One of my major gripes with all-time records (most hits, runs, victories, etc.) is that in nearly all sports the number of games/matches in a season is longer than it used to be, so contemporary players can run up more of whatever than "greats" of the past. (Look at Jim Brown's NFL records.)

You name any sport, any record, and I'll give you a plausible reason why it, however remarkable, should not be considered any more "real" than the rest. All is flux.

All of which, as you rightly point out, makes sports interesting. But never "real."

But never "real".

It's a little like the stock market averages; over time the failures are expunged from the Standard and Poor's 500 benchmark and the DJIA and replaced with the successes.

Change the strike zone, field dimensions, and the equipment.

And call it an uptrend.

This discussion brings to mind an occasion when my dear friend, who has always been willing to say things most people wisely avoid saying, told a handful of members of the Rutgers lacrosse team at a party during our undergrad years that most of them, cocky as they were, wouldn't have made the team were lacrosse as popular as football. This was circa 1987, when lacrosse was less popular than it is now, not that it can complete with football even today. I still don't know how all out-of-shape 5'7" of him escaped without a beating, but such is the randomness of the universe.

HSH - that's pretty much what I was getting at.

It would be very interesting to see not only how athletes from different eras would stack up against each other in competition, Mike Tyson vs. Ali in their primes, e.g., but also how well athletes would do if brought up in different sports. I don't know why, for example, Lebron James couldn't destroy current NFL defenses as a wide receiver if that was his primary focus instead of basketball (he was an all-state receiver in high school as a sophomore). Or whether Michael Jordan and Scottie Pippen would have been an unstoppable pro-beach volleyball team. Or what the US national soccer team would look like if the sport was as popular here as it is in Brazil.

There is a famous case where the very success of athletes led to a change in equipment that made it impossible for later athlestes to beat theri predecessors: Javelin throw.
When the world record went beyond 100 m the design of the javelin was changed, so it would come down earlier and steeper. Otherwise it would have been just a matter of time before an athelete would have hit the stands at the far end of the stadium.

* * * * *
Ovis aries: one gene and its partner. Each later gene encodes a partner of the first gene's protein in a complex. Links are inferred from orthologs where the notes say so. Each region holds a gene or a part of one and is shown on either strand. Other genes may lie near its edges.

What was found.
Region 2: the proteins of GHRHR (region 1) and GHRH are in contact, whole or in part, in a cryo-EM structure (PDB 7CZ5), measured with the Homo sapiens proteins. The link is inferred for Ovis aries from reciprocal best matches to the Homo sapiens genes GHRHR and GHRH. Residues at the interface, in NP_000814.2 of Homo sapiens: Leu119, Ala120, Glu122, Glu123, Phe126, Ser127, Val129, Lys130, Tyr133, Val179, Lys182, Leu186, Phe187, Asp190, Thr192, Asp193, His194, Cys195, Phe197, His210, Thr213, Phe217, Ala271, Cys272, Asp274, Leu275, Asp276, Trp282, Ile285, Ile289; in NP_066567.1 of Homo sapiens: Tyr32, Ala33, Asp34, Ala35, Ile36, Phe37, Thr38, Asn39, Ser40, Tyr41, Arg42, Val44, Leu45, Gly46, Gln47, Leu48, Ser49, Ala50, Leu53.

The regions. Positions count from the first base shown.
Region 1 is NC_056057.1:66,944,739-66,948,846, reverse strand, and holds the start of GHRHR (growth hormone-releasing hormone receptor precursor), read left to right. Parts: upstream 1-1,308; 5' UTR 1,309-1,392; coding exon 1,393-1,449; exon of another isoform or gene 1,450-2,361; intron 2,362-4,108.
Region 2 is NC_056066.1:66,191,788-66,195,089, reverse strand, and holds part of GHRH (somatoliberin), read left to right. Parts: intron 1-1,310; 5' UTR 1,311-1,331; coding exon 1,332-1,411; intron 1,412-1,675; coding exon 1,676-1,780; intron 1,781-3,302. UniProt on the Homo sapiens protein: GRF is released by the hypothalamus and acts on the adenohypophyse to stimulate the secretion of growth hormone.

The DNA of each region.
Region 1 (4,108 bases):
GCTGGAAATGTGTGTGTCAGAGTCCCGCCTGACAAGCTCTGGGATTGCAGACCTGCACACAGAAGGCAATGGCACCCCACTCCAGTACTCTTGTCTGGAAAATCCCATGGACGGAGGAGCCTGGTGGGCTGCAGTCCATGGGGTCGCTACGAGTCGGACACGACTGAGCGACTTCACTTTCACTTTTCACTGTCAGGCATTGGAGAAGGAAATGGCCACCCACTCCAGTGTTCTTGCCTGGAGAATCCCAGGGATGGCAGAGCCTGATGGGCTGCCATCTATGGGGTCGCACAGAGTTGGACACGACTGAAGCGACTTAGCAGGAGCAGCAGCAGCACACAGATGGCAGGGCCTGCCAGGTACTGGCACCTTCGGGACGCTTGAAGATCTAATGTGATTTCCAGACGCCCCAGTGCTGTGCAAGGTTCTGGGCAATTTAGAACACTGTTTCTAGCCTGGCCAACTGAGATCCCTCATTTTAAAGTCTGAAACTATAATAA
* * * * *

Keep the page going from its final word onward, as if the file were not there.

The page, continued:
Otherwise it would have been just a matter of time before an athelete would have hit the stands at the far end of the stadium.

Making Track & Field relevant in the U.S. again.

I found this after reading Ugh's 2:43 PM comment, being reminded of Vince Lombardi's purported assessment of Muhammad Ali.

Excerpt:

The big, strong, quick athletes who might in this age become heavyweight fighters now have many more opportunities, most of them offering a college education. The scouting and recruiting apparatus for our different professional sports -- either college recruiters or, in the case of basketball, professional scouts -- reach out even in the poorest and most rural parts of the country to the high school level. Few potentially gifted athletes can finish high school without scouts beginning to tout them for one major sport or another.

Thus today's great athletes who might in another age have been heavyweight fighters -- where the requisites are power, speed, quickness and hunger -- are on their way now to becoming middle linebackers (quintessentially, Ray Lewis of the Ravens or Lawrence Taylor of the Giants), running backs (take your pick), and power forwards (some 25 years ago I watched a game where Dave Cowens, 6-foot-9, 230, and George McGinnis, 6-8, 235, were both playing, and I suddenly imagined them as heavyweight fighters in an economically harsher era where they might not have gotten the chance to play college ball). Even among the fighters themselves the upgrade is obvious: Ken Norton Sr. was a fighter, Ken Norton Jr. a professional linebacker.

Thus, in a later era, Ali surely would have been a football player (Vince Lombardi is said to have looked at him, and seen the speed, the power, the size and the hand-to-eye coordination and to have thought immediately, "linebacker.")

Size and quickness are not necessarily makeup for a pro fighter. Jevon Kearse was/is, for instance, 6' 4" tall, 262 lbs, could run a 4.43 40, had a 37-inch vertical jump and an 86-inch reach. His hands are huge.

He was an outstanding college linebacker, and has done fairly well in the pros until he got hurt. As a fighter, though? No way to tell.

On the other hand, Ed Too Tall Jones took a few months off, went 6-0 against middling opponents and decided he likd football better. One or two were decent fighters as I recall but we won't ever know. He played a bunch more years after that and we were quite happy he didn't like getting hit without pads.

Or what the US national soccer team would look like if the sport was as popular here as it is in Brazil.